We demonstrated that alcohol (EtOH) inhibits VSMC proliferation in vitro by inhibiting Notch signaling in these cells. Moreover, daily alcohol feeding markedly reduced intima-media thickening concomitant with inhibition of induced Notch 1 and HRT expression after carotid ligation injury in the mouse. These findings provide new mechanistic data that may be relevant to how moderate alcohol consumption affects SMC proliferation and vascular remodeling and, consequently, cardiovascular mortality.
In the adult, SMCs proliferate at an extremely low rate and their principal function is contraction and regulation of blood vessel diameter. Unlike either skeletal or cardiac muscle, which is terminally differentiated, SMCs within adult animals retain plasticity and can undergo reversible changes in phenotype in response to a variety of stimuli, including growth factors and hemodynamic forces.24,25
An example of this plasticity is seen in response to vascular injury when SMCs dramatically increase their rate of cell growth and synthetic capacity (including the production of extracellular matrix components). VSMC proliferation plays a critical role in atherosclerosis and during restenosis after angioplasty and its regulation; therefore, it is of considerable clinical interest.
Previous studies have investigated the effect of alcohol on SMC growth and on injury-induced vascular remodeling. Alcohol inhibited SMC proliferation and migration in vitro,15,16,26
inhibited neointimal hyperplasia after balloon injury in animals,18–20
reduced restenosis after percutaneous transluminal coronary angioplasty and stent implantation in patients,27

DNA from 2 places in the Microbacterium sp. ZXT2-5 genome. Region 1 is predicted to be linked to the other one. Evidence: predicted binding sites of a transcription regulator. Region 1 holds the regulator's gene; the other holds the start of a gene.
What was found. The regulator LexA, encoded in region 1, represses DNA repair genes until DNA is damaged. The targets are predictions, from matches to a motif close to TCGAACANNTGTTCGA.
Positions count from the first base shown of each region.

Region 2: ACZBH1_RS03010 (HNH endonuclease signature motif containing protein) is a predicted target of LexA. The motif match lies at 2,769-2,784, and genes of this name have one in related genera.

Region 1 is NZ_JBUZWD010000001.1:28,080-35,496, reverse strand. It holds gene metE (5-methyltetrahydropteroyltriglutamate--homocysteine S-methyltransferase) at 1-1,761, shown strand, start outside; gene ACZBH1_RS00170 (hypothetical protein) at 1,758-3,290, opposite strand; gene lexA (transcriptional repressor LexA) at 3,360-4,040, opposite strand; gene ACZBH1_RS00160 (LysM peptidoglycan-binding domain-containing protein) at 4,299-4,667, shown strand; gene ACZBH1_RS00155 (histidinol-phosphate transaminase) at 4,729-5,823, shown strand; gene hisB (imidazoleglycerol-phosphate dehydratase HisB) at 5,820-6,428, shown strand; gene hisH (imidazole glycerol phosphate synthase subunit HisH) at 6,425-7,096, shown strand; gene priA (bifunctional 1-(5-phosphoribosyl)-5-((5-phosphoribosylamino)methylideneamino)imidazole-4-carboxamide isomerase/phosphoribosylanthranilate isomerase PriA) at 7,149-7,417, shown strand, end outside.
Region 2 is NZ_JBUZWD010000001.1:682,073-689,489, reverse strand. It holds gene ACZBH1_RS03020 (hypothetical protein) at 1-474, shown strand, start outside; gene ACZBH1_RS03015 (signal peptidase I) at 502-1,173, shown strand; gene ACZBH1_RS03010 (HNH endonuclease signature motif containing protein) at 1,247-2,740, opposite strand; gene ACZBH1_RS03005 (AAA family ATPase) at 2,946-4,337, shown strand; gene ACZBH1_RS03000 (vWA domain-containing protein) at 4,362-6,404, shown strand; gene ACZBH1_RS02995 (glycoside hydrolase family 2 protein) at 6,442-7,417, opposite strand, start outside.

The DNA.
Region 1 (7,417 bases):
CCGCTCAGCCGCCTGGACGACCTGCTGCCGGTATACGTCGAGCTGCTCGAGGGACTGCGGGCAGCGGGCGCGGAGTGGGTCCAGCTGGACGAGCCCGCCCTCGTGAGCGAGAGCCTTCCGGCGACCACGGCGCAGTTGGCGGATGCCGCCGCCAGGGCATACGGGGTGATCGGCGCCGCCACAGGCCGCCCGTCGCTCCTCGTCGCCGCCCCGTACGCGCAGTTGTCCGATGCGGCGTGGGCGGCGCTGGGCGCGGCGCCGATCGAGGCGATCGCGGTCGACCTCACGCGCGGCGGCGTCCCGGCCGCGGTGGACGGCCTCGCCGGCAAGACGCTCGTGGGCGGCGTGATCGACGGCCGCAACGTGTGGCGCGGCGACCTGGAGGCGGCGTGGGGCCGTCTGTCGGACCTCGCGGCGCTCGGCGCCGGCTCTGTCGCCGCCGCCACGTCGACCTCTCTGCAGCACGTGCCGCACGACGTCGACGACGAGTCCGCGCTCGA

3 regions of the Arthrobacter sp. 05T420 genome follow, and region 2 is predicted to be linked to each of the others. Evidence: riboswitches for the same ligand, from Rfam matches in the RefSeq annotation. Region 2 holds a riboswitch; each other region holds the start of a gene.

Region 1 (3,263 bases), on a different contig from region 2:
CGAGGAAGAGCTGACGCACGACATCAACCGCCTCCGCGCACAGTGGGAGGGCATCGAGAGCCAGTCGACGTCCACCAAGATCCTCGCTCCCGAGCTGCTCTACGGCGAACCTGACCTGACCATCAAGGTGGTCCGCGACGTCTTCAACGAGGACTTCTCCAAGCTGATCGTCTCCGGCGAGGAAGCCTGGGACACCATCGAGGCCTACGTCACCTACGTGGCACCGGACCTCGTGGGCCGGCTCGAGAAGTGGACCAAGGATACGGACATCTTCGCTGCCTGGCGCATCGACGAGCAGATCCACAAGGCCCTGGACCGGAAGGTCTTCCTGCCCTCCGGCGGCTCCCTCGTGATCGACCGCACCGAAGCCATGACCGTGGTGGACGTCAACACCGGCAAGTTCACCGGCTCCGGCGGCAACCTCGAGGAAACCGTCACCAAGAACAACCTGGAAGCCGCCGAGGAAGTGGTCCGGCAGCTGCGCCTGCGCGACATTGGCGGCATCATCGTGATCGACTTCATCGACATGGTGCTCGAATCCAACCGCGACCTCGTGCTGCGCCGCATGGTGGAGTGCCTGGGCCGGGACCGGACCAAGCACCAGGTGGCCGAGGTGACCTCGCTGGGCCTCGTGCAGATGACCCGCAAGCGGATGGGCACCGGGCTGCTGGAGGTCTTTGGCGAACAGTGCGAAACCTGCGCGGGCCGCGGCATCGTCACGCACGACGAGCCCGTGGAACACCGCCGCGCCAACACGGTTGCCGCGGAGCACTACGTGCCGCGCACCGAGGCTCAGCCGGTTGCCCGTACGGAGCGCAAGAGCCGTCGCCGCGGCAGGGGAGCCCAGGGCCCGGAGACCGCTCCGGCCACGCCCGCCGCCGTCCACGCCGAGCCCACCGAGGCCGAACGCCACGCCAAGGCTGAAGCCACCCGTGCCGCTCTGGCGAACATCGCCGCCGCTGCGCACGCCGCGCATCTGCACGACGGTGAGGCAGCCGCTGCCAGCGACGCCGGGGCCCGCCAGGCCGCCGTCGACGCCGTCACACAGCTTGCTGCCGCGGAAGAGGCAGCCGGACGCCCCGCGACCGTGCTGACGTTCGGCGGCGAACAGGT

and inhibited the progression and initiation of atherosclerotic lesions in hyperlipidemic mice.28
Herein, we demonstrate that alcohol treatment inhibits HCASMC proliferation in vitro and that daily feeding of alcohol, in amounts considered equivalent to those found in moderate drinkers, inhibited carotid artery vessel remodeling (ie, intimal-medial thickening) in response to flow reduction. Because SMCs are the predominant cell type responsible for intimal-medial thickening in this model23,29
and given our in vitro findings, our data are supportive of the concept that moderate alcohol consumption inhibits SMC proliferation and, thus, vascular remodeling. EtOH feeding also strongly inhibited the increase in adventitial volume seen in this model. The adventitia is predominately composed of fibroblasts and connective tissue cells; thus, the inhibitory effect of alcohol on the adventitia cannot be ascribed to inhibition of VSMC growth and warrants separate investigation.
Notch signaling is an important regulator of cell fate decisions during embryogenesis and also in adults in certain circumstances.30
SMCs preferentially express the receptors Notch 1 and Notch 3. Engagement of Notch by ligand results in 2 cleavage events that allow release of the IC of Notch (also referred to as notch intracellular domain [NICD]), thereby allowing translocation to the nucleus.31
Therefore, enforced expression of Notch IC provides a constitutively active signaling form of the receptor. The major signaling pathway evoked by Notch IC translocation into the nucleus is relayed by the transcriptional repressor, RBP-Jk, which is also (CBF1/(Su[H]Lag-1)-type transcription factor (CSL). Notch IC/CSL signaling leads to cell type–dependent activation of Notch target genes, including the HES